r.status,
	r.blocking_session_id,
	r.wait_type,
	r.wait_time,
	r.wait_resource,
	request_sql_text = st.text,
	s.program_name,
	most_recent_sql_text = stc.text
FROM sys.dm_tran_locks l
LEFT JOIN sys.dm_exec_requests r
	ON l.request_session_id = r.session_id
LEFT JOIN sys.dm_exec_sessions s
	ON l.request_session_id = s.session_id
LEFT JOIN sys.dm_exec_connections c
	ON s.session_id = c.session_id
OUTER APPLY sys.dm_exec_sql_text(r.sql_handle) st
OUTER APPLY sys.dm_exec_sql_text(c.most_recent_sql_handle) stc
--WHERE l.resource_database_id = DB_ID('[Database Name]')
ORDER BY request_session_id;

Some additional helpful links:
Lock Modes
Wait Types; Additional wait Type Info
Locks System Table Info

Also, connection by session:

SELECT * FROM SYS.DM_EXEC_CONNECTIONS WHERE SESSION_ID = [SESSION ID]

SQL Troubleshooting Queries (Locks)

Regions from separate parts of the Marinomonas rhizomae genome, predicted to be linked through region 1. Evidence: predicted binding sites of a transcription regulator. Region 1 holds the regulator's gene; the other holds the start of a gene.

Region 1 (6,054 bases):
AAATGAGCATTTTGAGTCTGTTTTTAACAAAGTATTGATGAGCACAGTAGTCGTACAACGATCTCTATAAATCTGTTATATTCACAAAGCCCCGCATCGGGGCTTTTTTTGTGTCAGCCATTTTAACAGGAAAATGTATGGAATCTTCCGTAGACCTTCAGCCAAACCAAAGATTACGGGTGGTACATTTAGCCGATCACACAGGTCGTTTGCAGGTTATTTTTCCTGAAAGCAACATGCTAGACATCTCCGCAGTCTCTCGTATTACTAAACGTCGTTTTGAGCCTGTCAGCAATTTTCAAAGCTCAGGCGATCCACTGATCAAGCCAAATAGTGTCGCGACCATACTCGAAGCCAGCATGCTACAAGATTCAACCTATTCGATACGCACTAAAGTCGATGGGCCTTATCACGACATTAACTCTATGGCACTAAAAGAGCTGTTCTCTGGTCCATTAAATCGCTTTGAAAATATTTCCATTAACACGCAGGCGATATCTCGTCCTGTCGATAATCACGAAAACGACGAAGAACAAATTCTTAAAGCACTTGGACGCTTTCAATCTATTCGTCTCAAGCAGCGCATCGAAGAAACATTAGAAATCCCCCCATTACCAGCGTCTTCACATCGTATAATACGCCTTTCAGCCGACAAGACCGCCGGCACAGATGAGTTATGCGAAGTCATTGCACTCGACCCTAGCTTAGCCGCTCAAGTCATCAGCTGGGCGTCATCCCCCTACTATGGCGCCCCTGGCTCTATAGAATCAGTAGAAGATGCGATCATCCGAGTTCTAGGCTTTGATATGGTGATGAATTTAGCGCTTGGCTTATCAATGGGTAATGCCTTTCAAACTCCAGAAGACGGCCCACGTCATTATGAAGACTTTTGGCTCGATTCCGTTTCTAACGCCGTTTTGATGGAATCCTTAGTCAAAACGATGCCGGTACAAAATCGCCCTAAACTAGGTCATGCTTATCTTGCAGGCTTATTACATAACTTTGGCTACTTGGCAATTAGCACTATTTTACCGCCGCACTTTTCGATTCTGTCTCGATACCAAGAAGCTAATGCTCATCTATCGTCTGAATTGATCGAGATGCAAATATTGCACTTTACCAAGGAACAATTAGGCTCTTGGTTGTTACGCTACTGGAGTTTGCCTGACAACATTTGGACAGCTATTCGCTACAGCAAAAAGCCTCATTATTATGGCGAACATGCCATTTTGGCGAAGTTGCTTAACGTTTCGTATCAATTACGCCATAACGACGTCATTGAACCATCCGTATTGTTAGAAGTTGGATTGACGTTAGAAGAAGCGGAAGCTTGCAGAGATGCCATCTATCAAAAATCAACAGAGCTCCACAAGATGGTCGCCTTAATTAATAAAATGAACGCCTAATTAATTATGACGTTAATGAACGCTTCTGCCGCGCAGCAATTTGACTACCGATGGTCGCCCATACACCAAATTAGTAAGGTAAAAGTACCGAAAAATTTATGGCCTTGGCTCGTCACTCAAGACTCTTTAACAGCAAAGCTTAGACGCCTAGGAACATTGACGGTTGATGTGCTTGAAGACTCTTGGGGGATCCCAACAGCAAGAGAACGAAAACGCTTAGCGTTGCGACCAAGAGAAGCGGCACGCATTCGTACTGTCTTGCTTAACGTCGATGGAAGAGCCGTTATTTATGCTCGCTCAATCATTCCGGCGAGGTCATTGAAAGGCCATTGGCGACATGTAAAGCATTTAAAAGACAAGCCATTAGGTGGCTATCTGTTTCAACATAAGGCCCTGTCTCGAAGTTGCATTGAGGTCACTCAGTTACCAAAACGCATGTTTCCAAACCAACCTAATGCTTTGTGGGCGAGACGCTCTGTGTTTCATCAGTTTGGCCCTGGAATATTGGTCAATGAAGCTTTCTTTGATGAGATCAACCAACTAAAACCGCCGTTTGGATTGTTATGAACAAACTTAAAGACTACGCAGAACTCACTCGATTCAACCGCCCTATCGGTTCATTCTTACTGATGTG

Some helpful queries used to do lock/running query diagnosis.

sp_who and sp_who2 system stored procedures returns some helpful information for diagnosing current connections; but it’s hard to filter. Here’s a quick query for dumping the results into a temp table for filtering. The key field is “status” to help you determine if the connection is hung.

DECLARE @Table TABLE(
        SPID INT,
        Status VARCHAR(MAX),
        LOGIN VARCHAR(MAX),
        HostName VARCHAR(MAX),
        BlkBy VARCHAR(MAX),
        DBName VARCHAR(MAX),
        Command VARCHAR(MAX),
        CPUTime INT,
        DiskIO INT,
        LastBatch VARCHAR(MAX),
        ProgramName VARCHAR(MAX),
        SPID_1 INT,
        REQUESTID INT
)

DELETE FROM @Table
INSERT INTO @Table EXEC sp_who2

SELECT  *
FROM    @Table
WHERE DBName --...

In my case, we discovered it was a SQL Server Agent connection and it was running a job that was hanging. Some additional helpful queries to answer What is the Job Id? What are the current job statuses?

SELECT *
FROM msdb..sysjobs s 
LEFT JOIN master.sys.syslogins l 
      ONs.owner_sid = l.sid

EXEC msdb.dbo.sp_help_job @Job_name = '[..]'

Stop a job:

EXEC msdb.dbo.sp_stop_job @Job_name = '[..]'

Finally, a query to request last time a stored procedure was changed:

SELECT *
FROM sys.objects
WHERE type = 'P' 
AND NAME = '[Stored Procedure Name]'